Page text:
This band of musical brothers features: saxophonist, Woody Witt, drummers, Joel Fulgham and J.D. Guzman, keyboardist, Ted Wenglinski, and guitarists, Chris Cortez and Paul Chester and all are equally adept at conveying Ackerman’s message. What was equally enjoyable was the artwork and space theme! Creating a fun theme, and an energetic musical experience and stellar musicianship, Glenious Inner Planet is a full rocket ride.
Today, we will examine the track “Blue Rondo a la Raad” in hopes you will be so intrigued you will go directly to the Blue Bamboo Music site or your favorite retailer and get your own copy immediately. We know our readers have their own opinions, and rather than dribble on and prolificate our opinions, we will introduce you to one track and you take it from there.
“Blue Rondo a la Raad” is a driving and pulsating cut that quickly conveys the dexterity of Cortez and Ackerman, signaling it is time to blast off. The selection is a contrafact based on the Dave Brubeck composition, “Blue Rondo a la Turk.” The original 9/8 time signature is retained for the first theme. However, Ackerman plays with the grouping of the 9 eight notes (the Brubeck pulse can be felt as 1-2,1-2,1-2,123) by placing the accent on different eight notes Ackerman delivers a fresh statement upon the 9/8 undercurrent. Beginning with bass and drums, the theme is built upon with layered orchestration of guitar and saxophone. The B section releases the driving eight pulse in the melodic line with a call and response section between the saxophone lines being answered by the bass and guitar. This builds to a tutti section with underlying hits from the bass and drums. Landing in the solo section and a new 7/4 sixteenth “funk” feel (1234-123), guitarists, Chris Cortez hits the overdrive pedal and delivers a fine energetic solo through the original harmonic structure. Back to the original 9/8 feel, the B sections is used as an interlude between solos; the ensemble navigates the transition with confidence and ease.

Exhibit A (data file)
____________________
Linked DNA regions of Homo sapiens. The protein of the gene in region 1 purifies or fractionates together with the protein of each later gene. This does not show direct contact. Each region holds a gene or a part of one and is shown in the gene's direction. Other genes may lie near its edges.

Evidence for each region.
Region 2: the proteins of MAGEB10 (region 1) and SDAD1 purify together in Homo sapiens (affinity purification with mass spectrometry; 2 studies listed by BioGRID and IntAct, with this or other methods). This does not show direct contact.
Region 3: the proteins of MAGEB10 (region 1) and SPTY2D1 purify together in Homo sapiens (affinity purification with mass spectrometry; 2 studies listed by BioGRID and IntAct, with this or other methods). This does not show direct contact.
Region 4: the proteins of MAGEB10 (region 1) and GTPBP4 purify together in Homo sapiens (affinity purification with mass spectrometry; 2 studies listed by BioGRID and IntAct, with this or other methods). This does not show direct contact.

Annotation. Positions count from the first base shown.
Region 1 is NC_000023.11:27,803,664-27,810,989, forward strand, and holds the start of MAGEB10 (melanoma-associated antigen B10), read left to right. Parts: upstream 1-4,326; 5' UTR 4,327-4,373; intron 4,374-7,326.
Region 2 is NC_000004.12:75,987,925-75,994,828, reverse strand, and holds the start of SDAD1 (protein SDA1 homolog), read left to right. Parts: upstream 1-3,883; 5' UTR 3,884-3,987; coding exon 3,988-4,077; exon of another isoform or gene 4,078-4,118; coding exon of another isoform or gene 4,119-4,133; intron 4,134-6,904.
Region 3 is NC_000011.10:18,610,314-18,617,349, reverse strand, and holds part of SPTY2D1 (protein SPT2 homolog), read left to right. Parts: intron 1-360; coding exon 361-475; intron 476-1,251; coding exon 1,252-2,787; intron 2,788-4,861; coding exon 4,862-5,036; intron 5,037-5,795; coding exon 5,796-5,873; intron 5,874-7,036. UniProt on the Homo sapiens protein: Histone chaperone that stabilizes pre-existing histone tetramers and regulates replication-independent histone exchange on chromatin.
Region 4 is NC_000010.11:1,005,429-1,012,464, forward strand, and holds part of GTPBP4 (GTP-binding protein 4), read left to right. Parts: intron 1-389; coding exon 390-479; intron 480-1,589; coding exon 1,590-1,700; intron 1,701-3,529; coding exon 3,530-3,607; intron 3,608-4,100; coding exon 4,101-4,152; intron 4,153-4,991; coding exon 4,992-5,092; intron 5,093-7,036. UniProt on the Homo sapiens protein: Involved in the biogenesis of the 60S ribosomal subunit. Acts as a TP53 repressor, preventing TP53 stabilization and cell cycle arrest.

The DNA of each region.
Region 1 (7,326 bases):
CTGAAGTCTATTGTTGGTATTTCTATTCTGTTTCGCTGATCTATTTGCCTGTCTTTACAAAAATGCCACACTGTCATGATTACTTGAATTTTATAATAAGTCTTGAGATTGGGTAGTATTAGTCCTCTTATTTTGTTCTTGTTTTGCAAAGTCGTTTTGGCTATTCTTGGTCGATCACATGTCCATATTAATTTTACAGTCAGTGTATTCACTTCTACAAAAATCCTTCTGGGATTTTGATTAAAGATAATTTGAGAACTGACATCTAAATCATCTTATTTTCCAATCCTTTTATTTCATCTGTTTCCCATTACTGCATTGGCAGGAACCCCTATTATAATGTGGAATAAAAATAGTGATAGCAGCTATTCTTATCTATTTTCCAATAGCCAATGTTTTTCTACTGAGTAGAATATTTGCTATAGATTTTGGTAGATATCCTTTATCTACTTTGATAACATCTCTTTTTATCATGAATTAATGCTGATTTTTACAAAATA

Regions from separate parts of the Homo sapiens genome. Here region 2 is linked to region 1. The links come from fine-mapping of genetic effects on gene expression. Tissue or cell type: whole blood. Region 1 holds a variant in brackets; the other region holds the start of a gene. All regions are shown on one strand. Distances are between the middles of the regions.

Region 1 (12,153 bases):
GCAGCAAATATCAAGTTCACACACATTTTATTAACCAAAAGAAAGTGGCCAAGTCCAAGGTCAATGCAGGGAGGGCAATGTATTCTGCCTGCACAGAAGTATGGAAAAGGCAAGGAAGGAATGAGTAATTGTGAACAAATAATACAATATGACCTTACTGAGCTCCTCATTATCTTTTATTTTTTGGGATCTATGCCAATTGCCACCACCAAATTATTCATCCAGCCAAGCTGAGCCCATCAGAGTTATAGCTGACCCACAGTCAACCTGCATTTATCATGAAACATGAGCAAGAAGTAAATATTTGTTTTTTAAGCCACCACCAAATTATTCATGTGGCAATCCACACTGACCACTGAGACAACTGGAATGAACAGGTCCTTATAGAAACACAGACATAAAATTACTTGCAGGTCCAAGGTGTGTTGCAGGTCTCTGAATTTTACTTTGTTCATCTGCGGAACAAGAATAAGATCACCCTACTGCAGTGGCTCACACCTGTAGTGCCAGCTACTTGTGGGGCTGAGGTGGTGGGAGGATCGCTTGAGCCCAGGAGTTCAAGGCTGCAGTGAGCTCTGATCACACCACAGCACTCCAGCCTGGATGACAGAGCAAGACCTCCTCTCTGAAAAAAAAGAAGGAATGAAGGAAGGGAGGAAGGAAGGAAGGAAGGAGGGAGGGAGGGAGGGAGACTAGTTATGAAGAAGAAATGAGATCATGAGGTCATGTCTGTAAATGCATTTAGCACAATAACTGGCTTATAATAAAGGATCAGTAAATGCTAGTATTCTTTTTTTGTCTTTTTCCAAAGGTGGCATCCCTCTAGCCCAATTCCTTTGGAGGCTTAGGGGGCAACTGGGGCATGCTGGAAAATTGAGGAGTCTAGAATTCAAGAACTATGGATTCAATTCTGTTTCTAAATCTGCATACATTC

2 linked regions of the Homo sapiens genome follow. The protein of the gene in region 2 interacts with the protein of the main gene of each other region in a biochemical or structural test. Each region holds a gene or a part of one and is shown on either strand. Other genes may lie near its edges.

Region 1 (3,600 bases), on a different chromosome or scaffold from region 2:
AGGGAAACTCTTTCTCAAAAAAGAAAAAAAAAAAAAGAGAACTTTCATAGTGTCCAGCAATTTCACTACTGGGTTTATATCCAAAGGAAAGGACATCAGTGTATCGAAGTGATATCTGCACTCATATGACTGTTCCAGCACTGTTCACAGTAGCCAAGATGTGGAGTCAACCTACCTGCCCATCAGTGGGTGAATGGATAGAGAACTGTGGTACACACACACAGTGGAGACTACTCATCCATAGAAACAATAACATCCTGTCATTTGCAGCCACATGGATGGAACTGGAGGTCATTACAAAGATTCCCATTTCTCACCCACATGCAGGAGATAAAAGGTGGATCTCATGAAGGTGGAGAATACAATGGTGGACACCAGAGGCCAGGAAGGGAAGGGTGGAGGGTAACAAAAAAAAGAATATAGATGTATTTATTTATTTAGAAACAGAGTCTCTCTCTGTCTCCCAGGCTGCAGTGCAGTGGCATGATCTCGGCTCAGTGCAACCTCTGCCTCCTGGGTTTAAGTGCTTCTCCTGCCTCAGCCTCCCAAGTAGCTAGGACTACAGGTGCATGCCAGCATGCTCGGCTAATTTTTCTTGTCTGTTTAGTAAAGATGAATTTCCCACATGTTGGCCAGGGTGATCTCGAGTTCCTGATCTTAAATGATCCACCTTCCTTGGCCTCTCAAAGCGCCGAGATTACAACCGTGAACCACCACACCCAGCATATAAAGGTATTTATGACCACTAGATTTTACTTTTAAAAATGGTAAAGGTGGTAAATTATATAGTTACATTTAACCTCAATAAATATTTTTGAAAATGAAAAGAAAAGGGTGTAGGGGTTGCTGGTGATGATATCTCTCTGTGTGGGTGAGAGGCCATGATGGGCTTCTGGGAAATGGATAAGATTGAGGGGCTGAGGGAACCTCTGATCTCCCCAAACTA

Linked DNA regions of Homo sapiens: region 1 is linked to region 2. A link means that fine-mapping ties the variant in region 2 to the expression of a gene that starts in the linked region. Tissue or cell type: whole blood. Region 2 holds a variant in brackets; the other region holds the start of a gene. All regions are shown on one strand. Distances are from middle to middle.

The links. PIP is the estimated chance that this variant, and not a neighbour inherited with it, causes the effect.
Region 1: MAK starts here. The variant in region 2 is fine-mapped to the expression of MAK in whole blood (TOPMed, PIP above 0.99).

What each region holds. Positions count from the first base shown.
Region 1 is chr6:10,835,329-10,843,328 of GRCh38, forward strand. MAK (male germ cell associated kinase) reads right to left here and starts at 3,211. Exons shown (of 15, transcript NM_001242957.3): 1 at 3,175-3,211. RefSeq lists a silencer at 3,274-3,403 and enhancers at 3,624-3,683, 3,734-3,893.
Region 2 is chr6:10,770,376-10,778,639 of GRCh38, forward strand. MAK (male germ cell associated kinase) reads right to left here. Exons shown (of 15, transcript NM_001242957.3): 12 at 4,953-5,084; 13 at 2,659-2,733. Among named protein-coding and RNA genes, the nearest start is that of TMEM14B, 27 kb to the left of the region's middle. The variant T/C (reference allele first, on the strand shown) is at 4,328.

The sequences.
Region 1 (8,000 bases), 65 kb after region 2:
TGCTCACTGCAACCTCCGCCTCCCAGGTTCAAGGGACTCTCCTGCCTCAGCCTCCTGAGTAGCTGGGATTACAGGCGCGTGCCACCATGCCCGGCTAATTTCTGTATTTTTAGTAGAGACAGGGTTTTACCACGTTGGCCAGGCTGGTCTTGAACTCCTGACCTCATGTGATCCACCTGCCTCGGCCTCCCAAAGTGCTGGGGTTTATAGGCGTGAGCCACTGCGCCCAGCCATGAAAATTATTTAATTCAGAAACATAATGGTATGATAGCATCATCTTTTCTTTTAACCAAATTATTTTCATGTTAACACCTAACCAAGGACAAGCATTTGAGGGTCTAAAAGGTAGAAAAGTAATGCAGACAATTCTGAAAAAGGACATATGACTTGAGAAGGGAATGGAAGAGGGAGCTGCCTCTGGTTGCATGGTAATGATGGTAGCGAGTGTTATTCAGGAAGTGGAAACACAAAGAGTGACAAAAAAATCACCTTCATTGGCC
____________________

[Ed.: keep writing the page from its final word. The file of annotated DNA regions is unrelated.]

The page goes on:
Saxophonist, Woody Witt, takes us on the next “Raad” ride through the funky 7/4 solo section. Witt’s tone is rich and full of drive, bending notes and developing his exotic colors and motifs to a steaming climax of notes and rhythms. Again the transition to 9/8 and the B section melody are used for the interlude to Ackerman’s bass solo. Ackerman effortlessly flows between the upper and lower register of his bass to develop his melodic statements over Cortez’s color arpeggiated chords.
The selection returns to the original melody for the closing statement. This is only one example of the exemplary offering within each Ackerman composition. A well produced – well conceived release that will be a welcome addition to any jazz or modern jazz listener’s collection, which likes their jazz to have a bite.